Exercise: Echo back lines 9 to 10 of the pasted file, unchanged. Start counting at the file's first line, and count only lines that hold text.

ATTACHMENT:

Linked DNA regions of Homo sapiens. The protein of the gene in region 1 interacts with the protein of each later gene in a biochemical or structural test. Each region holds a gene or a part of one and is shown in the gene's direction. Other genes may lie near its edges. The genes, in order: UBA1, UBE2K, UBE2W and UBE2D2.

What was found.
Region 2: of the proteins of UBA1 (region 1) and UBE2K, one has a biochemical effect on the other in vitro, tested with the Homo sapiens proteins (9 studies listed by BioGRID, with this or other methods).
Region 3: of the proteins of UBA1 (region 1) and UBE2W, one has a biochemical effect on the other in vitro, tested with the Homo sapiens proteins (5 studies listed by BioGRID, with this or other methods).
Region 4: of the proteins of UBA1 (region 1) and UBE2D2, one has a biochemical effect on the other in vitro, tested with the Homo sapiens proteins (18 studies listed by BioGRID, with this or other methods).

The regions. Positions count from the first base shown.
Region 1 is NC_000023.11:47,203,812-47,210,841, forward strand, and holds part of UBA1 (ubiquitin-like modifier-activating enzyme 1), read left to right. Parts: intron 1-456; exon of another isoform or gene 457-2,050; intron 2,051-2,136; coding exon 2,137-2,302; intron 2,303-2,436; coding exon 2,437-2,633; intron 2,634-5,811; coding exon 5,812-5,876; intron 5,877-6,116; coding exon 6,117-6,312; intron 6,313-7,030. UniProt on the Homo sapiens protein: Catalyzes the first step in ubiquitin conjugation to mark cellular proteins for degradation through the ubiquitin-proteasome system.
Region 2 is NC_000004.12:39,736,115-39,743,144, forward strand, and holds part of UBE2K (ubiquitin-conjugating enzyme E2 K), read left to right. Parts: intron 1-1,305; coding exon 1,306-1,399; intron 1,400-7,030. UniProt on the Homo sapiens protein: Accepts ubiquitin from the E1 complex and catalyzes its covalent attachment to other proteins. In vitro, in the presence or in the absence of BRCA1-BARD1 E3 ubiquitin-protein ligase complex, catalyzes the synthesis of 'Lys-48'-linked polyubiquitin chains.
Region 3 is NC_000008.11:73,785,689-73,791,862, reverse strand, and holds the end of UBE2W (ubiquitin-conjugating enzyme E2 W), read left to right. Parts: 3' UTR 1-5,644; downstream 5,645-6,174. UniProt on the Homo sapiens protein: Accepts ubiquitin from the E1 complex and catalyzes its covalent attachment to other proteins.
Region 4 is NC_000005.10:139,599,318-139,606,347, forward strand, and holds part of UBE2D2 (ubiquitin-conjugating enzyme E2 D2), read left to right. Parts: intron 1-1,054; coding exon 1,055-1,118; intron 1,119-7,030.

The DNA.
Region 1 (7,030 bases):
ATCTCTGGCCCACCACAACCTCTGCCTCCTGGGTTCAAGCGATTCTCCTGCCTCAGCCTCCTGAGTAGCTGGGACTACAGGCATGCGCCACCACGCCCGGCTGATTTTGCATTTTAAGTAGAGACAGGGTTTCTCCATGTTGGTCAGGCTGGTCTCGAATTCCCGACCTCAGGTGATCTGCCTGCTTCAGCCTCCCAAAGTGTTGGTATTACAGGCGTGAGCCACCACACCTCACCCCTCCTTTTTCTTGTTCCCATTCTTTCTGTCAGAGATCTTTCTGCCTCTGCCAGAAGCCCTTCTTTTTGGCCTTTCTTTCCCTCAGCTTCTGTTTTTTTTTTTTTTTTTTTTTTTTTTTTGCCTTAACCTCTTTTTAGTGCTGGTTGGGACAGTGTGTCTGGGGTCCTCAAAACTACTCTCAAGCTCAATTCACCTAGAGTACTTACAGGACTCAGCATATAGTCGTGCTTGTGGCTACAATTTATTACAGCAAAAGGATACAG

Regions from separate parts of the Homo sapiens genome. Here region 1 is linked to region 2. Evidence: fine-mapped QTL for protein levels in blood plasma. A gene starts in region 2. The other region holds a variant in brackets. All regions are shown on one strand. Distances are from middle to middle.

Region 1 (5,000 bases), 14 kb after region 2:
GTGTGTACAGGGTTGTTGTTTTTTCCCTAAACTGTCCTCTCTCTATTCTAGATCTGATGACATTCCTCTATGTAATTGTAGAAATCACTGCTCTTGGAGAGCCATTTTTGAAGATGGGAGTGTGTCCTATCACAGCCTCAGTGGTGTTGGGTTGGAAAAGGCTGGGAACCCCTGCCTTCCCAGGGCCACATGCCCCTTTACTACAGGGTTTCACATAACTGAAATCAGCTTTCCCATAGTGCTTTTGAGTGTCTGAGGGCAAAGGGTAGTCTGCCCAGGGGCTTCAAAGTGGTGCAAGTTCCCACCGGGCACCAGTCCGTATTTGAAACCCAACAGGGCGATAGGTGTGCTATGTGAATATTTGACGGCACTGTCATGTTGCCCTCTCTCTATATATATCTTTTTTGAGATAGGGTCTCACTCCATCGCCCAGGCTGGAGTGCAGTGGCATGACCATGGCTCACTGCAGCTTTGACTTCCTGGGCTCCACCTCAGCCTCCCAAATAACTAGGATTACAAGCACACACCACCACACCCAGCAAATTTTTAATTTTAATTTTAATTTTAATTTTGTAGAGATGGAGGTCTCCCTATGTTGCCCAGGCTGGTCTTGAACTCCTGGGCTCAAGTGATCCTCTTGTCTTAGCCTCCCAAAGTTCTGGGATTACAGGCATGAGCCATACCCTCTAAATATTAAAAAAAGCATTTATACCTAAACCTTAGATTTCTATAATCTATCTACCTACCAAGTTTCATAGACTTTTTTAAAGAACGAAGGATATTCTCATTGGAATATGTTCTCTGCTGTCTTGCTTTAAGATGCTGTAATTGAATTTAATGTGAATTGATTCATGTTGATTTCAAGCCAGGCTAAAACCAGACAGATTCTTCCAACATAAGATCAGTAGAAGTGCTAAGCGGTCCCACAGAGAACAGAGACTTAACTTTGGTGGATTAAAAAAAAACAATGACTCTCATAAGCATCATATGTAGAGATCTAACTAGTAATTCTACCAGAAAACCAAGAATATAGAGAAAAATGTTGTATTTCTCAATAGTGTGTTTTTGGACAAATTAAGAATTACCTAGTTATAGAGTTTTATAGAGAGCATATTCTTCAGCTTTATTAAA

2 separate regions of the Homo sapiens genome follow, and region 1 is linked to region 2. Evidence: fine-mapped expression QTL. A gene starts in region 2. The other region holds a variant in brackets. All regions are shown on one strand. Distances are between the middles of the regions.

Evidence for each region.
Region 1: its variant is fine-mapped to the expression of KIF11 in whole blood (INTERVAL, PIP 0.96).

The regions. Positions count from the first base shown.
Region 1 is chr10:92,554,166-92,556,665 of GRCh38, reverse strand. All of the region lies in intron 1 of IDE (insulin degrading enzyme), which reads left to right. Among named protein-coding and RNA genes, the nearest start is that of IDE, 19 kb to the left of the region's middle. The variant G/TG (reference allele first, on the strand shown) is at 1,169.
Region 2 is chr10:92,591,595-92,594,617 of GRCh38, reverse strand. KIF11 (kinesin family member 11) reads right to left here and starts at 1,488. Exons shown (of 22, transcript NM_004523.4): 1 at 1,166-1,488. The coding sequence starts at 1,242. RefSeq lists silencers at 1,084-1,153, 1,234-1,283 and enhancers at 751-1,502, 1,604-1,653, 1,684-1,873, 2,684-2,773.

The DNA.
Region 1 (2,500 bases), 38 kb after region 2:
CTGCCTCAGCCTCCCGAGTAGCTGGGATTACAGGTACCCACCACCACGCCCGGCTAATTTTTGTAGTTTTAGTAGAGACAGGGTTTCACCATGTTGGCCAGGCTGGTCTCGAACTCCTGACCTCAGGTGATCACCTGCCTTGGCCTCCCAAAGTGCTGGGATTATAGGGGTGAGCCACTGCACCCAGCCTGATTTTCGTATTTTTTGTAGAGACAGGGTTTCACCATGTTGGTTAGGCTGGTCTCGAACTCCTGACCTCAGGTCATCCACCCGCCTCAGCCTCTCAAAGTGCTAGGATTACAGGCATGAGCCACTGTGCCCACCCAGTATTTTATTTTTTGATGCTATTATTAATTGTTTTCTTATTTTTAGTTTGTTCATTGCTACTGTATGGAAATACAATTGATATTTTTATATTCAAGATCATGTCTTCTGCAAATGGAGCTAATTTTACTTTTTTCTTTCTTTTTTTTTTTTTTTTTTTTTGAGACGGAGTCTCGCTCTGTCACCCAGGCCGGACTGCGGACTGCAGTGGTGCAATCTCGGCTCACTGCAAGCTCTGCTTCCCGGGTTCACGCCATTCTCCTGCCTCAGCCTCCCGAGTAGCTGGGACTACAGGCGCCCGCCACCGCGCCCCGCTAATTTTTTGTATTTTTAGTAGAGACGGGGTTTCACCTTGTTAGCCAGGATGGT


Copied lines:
Region 3 is NC_000008.11:73,785,689-73,791,862, reverse strand, and holds the end of UBE2W (ubiquitin-conjugating enzyme E2 W), read left to right. Parts: 3' UTR 1-5,644; downstream 5,645-6,174. UniProt on the Homo sapiens protein: Accepts ubiquitin from the E1 complex and catalyzes its covalent attachment to other proteins.
Region 4 is NC_000005.10:139,599,318-139,606,347, forward strand, and holds part of UBE2D2 (ubiquitin-conjugating enzyme E2 D2), read left to right. Parts: intron 1-1,054; coding exon 1,055-1,118; intron 1,119-7,030.